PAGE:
February 7, 2023

Volume XIII, Number 38


February 06, 2023

Subscribe to Latest Legal News and Analysis

New Connecticut Laws Include Certificate of Need Changes

On May 7, 2022, Connecticut Governor Ned Lamont signed into law the state’s fiscal year 2023 budget (HB5506) (Act) which implements the state budget and makes various changes to certain Connecticut statutes. Among the changes, the Act provides various new authorities to the Office of Health Strategy (OHS) and makes modifications to the certificate of need (CON) process in the state.

Notably, for purposes of the CON requirements, the Act defines the term “termination of services” to mean “the cessation of any services for a period greater than one hundred eighty days.” It appears this added definition was intended to add certainty to scenarios that require a CON.  For example, under subsections (a)(5) and (a)(7) of the existing CON law, a CON is required for “termination of inpatient or outpatient services offered by a hospital” and “termination of surgical services by an outpatient surgical facility.” Similar language exists in subsection (a)(15). Current law provides that a CON is not required for “termination of services for which the Department of Public Health has requested the facility to relinquish its license.” Given the differing terms used under current law (“termination of inpatient or outpatient services” versus “termination of services”), it is not clear how the newly defined term will be applied to the CON statutes.

The Act also establishes a 16-member task force to investigate enumerated CON related initiatives that include but are not limited to:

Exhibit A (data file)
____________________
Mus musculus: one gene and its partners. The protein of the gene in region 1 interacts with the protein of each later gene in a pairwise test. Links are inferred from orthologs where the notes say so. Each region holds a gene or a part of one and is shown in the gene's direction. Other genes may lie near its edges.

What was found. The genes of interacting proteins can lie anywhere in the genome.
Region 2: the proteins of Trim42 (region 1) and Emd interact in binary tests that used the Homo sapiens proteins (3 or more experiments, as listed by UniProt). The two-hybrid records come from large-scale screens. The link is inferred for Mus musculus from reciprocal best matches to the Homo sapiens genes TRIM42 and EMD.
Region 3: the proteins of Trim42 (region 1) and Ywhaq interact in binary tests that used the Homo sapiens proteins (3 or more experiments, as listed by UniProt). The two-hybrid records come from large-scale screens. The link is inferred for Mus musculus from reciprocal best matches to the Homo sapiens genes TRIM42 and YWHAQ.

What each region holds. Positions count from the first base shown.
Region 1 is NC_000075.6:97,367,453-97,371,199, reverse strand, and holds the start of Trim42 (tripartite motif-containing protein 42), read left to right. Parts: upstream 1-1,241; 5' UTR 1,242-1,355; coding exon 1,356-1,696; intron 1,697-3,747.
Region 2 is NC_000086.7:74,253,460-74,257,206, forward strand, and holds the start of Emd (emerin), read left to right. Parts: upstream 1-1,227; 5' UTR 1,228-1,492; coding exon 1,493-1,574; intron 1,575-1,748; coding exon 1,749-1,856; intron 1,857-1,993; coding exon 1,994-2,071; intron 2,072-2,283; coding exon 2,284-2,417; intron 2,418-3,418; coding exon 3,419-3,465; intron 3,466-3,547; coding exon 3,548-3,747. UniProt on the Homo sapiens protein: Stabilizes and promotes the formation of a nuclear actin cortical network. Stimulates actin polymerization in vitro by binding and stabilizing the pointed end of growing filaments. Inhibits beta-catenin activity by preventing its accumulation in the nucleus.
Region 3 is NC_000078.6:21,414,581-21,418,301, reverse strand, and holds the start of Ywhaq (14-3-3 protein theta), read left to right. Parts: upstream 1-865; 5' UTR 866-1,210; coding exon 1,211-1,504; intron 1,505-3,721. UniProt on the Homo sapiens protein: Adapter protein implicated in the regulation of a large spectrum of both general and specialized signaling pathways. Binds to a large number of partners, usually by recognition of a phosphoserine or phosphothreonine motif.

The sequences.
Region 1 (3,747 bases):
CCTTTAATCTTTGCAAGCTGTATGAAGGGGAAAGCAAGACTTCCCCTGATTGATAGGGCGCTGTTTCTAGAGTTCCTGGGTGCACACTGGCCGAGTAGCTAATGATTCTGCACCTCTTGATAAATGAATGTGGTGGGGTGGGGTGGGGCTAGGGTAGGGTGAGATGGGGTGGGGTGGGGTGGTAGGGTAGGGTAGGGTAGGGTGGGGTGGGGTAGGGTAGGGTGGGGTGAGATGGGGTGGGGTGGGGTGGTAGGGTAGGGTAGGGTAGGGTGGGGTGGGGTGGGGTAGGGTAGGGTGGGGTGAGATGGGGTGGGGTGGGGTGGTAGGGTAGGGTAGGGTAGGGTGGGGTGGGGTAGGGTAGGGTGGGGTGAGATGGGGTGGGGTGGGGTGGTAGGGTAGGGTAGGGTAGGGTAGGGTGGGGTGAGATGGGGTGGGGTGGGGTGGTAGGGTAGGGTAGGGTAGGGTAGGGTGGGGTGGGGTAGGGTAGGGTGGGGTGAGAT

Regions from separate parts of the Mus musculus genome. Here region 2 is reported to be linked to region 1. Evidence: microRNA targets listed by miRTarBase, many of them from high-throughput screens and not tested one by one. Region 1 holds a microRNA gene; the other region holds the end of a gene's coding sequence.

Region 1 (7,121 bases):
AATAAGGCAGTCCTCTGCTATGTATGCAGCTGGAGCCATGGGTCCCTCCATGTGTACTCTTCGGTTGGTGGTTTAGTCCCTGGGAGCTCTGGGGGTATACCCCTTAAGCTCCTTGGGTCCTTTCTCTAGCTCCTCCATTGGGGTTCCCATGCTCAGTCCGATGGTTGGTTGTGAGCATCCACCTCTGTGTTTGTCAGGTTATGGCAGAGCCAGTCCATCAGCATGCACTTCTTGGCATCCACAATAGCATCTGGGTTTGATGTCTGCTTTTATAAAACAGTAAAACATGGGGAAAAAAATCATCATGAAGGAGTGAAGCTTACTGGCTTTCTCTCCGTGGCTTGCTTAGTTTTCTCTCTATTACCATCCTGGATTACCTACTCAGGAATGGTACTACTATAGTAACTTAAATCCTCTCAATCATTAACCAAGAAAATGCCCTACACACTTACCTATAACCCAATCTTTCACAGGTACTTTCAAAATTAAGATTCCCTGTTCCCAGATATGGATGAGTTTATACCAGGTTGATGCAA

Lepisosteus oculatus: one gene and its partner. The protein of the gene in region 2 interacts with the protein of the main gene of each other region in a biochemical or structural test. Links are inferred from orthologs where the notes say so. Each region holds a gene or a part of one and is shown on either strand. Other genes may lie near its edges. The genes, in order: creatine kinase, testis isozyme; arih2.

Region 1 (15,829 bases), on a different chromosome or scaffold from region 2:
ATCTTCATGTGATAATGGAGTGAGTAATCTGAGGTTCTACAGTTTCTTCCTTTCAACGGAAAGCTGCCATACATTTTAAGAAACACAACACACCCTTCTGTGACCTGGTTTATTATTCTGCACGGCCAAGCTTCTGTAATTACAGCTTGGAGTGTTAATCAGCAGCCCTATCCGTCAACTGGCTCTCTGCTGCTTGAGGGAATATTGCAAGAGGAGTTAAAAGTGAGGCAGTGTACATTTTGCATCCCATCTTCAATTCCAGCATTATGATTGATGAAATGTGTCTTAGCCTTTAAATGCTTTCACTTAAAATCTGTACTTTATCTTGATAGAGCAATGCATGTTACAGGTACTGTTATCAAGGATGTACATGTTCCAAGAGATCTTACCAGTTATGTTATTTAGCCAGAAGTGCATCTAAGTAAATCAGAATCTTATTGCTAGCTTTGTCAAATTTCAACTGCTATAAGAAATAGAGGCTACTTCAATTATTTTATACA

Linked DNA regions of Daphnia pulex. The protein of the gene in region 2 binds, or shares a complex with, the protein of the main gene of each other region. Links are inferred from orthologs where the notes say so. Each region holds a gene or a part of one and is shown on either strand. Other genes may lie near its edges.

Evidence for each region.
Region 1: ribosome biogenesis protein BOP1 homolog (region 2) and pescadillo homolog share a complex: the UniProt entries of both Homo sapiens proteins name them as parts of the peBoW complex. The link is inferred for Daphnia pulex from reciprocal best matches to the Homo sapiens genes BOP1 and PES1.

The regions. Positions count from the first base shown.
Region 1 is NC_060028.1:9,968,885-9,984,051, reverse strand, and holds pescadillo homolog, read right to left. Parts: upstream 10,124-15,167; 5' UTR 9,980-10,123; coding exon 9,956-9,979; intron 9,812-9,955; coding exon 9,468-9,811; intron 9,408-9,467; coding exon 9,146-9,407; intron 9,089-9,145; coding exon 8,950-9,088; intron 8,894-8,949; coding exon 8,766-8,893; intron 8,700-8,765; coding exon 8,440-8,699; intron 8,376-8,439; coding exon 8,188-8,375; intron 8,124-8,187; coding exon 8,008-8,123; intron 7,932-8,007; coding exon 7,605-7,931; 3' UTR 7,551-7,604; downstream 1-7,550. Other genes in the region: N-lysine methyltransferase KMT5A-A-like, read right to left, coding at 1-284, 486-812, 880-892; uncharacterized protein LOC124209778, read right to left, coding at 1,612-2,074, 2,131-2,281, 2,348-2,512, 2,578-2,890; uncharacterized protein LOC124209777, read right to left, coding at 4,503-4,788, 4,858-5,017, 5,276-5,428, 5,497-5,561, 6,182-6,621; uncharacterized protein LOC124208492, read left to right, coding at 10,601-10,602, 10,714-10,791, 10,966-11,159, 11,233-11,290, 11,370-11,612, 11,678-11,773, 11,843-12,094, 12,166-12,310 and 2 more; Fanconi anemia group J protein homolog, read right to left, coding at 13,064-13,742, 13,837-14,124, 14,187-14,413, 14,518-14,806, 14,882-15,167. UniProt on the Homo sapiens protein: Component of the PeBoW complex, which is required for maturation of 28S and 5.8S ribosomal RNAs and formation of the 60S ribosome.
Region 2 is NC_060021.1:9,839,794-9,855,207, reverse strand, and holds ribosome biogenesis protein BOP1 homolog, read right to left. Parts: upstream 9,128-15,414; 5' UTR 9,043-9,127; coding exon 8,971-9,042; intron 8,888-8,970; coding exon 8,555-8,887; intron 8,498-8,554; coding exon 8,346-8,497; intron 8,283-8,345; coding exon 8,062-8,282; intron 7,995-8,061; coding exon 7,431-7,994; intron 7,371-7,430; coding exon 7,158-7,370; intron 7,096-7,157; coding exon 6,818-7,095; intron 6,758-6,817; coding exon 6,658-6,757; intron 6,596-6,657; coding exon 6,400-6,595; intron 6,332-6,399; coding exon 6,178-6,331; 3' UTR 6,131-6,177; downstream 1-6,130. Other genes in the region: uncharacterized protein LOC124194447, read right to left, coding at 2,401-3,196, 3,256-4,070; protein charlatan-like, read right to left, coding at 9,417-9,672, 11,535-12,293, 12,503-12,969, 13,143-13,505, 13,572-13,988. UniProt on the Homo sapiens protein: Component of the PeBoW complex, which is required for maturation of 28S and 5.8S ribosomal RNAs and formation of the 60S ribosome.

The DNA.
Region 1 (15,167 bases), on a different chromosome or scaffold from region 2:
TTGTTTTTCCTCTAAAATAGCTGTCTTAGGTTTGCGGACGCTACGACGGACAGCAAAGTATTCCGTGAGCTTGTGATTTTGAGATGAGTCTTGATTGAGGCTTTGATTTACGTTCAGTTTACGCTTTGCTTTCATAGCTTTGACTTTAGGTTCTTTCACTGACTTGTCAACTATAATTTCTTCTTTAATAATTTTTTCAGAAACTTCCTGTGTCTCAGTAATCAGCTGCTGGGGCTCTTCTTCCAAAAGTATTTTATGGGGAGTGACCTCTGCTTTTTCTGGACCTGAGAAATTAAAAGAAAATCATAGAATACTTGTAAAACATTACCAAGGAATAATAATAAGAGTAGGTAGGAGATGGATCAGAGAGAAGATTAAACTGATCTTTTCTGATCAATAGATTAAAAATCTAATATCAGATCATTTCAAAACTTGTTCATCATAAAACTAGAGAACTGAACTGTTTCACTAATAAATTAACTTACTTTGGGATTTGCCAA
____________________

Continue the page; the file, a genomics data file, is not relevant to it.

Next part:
• instituting a price increase cap tied to the cost growth benchmark for consolidations;

  • analyzing services and facilities and their impact on equity and underserved populations;

  • authorizing OHS to require investments to address community needs;

  • guaranteed local community representation on hospital boards;

  • setting standards to measure quality due to a consolidation;

  • the Connecticut Attorney General’s authority to stop activities as the result of a CON application or complaint;

The task force is to make recommendations on the initiatives by January 15, 2023.

Additionally, the Act implements a new scaled CON application fee that varies from $1,000 – $10,000 based upon the cost of the proposed project. Under prior law, all CONs required a $500 fee. Now, the fee will range from $1,000 for projects up to $50,000 to $10,000 for projects greater than $10 million.

Copyright © 2023 Robinson & Cole LLP. All rights reserved.National Law Review, Volume XII, Number 137

About this Author

Michael G. Lisitano Healthcare Attorney Robinson Cole Hartford

Michael Lisitano is a member of the firm’s Health Law Group. He advises hospitals, health systems, physician groups, and other health care entities on general corporate matters and a variety of health law issues.


Michael advises health care clients on various regulatory matters, including compliance with the Health Insurance Portability and Accountability Act (HIPAA), Medicare and Medicaid program compliance, and fraud and abuse laws. Michael also counsels health care clients on...

Nathaniel Arden Healthcare Intellectual Property Lawyer Hartford

Nathaniel Arden is a member of Robinson+Cole’s Health Law Group. He advises hospitals, health systems, physician groups, community providers, and other health care entities on a variety of health law and business issues. His practice focuses on health care-related regulatory and transactional matters, as well as health care-related information technology issues. Nathaniel has an extensive background in the healthcare industry, and he worked at a large academic medical center prior to joining the firm.